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The ceremony is simply, short, and includes everyone in the gathering, from the youngest, strapped to her mother's back, to the oldest of a family in which three generations are present.  Then the Piper breaks the circle...

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...leading the way over a stream...and through a gate...

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...and up the slope of a field full of sheep. Lambs frolic on the hill, or chase their mothers bleating for drinks of milk, reminders of spring's fertility, new life, and new beginnings.

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The Obby Oss leaps and frolics too,  jaws a-clacking and bells a-jingling. The sheep and lambs give him wide berth. Sometimes he's a frightening creature, and sometimes comical and rather endearing.

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We crest the hill and turn on to a village street, the pipes leading the way. The street is quiet and only a few come to their doors to watch the Oss dance by, spreading the "luck of the May" from house to house with every jingling step. At the outskirts of the village is an old stone barn. The Horned Man stops, opens the door, and the raggle-taggle parade goes through...and out another door into a field, where the Beltane fire stands ready.

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But first, before the evening festivities begin, the ceremony must be properly closed off: with prayers,  the ritual passing of the mead, and the formal thanking of the Oss. He disappears into the trees and won't be seen again until next year.

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Beltane 15b

And then the Beltane "need fire" is lit.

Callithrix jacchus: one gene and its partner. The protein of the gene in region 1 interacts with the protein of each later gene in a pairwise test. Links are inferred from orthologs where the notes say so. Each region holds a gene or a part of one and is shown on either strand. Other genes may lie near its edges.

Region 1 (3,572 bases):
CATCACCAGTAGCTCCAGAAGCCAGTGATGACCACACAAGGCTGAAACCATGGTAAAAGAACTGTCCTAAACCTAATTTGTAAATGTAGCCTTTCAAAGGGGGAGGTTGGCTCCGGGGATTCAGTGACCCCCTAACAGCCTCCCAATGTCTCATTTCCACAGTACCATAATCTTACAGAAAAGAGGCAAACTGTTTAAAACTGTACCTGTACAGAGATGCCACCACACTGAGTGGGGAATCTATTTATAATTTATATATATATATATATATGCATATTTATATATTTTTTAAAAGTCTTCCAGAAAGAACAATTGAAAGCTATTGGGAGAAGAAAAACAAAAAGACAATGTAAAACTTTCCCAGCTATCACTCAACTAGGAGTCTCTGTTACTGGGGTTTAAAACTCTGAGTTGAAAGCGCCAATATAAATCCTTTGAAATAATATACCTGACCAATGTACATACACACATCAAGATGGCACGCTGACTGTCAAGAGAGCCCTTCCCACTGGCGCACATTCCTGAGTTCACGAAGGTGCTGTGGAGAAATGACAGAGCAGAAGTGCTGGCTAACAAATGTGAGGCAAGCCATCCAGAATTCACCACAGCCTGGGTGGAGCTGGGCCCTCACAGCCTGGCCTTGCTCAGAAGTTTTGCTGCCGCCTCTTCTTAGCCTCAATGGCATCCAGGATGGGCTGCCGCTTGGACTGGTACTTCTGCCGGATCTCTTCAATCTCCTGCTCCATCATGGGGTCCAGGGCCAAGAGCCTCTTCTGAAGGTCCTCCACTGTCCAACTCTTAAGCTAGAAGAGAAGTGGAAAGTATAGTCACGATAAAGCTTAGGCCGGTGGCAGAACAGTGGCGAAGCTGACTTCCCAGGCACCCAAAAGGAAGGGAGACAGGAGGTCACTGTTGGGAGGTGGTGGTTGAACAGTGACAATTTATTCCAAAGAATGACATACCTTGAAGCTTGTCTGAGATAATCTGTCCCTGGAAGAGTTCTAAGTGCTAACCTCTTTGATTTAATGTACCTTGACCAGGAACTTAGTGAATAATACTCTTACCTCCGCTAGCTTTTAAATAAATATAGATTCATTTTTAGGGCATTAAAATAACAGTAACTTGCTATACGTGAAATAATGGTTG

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Now the merry-making begins! Shared food is spread over tables decorated with jars of flowers from the woods. Beer, wine, and homemade mead flow freely (May Eve is a drunken affair by long tradition), while friends and neighbors catch up on village news, children play on an outdoor trampoline, dogs chase balls through the grass and stormclouds threaten but never break.

Howard returns from the Otherworld where he'd been transformed into the spirit of the Oss. He is wide-eyed, exhausted and sweat-soaked, his faced still blackened by masking chalk; the transition takes time, and while he's in it, he's a creature of the In-Between.

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The willow frame worn by the Jack in the Green sits empty by the fire, crowned with leaves. Last year a frame like this, worn by our Jack, was entirely covered in greenery, then burned in the fire at the end of the event. This year, the frame acquires its greenery and flowers bit by bit. All are invited to decorate the Jack; all are invited to be the Jack. A bare winter wreath hangs on the frame, and each of us ties scrolls of paper to it with green ribbon and string, containing all the things we wish to leave behind as the old season turns into the new. The wreath will be burned at the tail end of the night, and all our old troubles with it.

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A group of drummers gathers by the fire to play for all who dare to dance the Jack. Howard is one of those drummers but he's also eager to to dance the Jack himself -- so he passes the drum, enters the frame, lifts it up (it's heavy!), and tap-dances his way around the fire like a leafy Fred Astaire.

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Jason removes his horns to have a go. He was the Jack for the public parade last year, strong enough to carry the frame with ease...

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Jason heading around the fire, Pig (he dog) behind him

...but women too are dancing this year. Here's Sarah, dancing with joy...

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And Rowan...

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And Susie...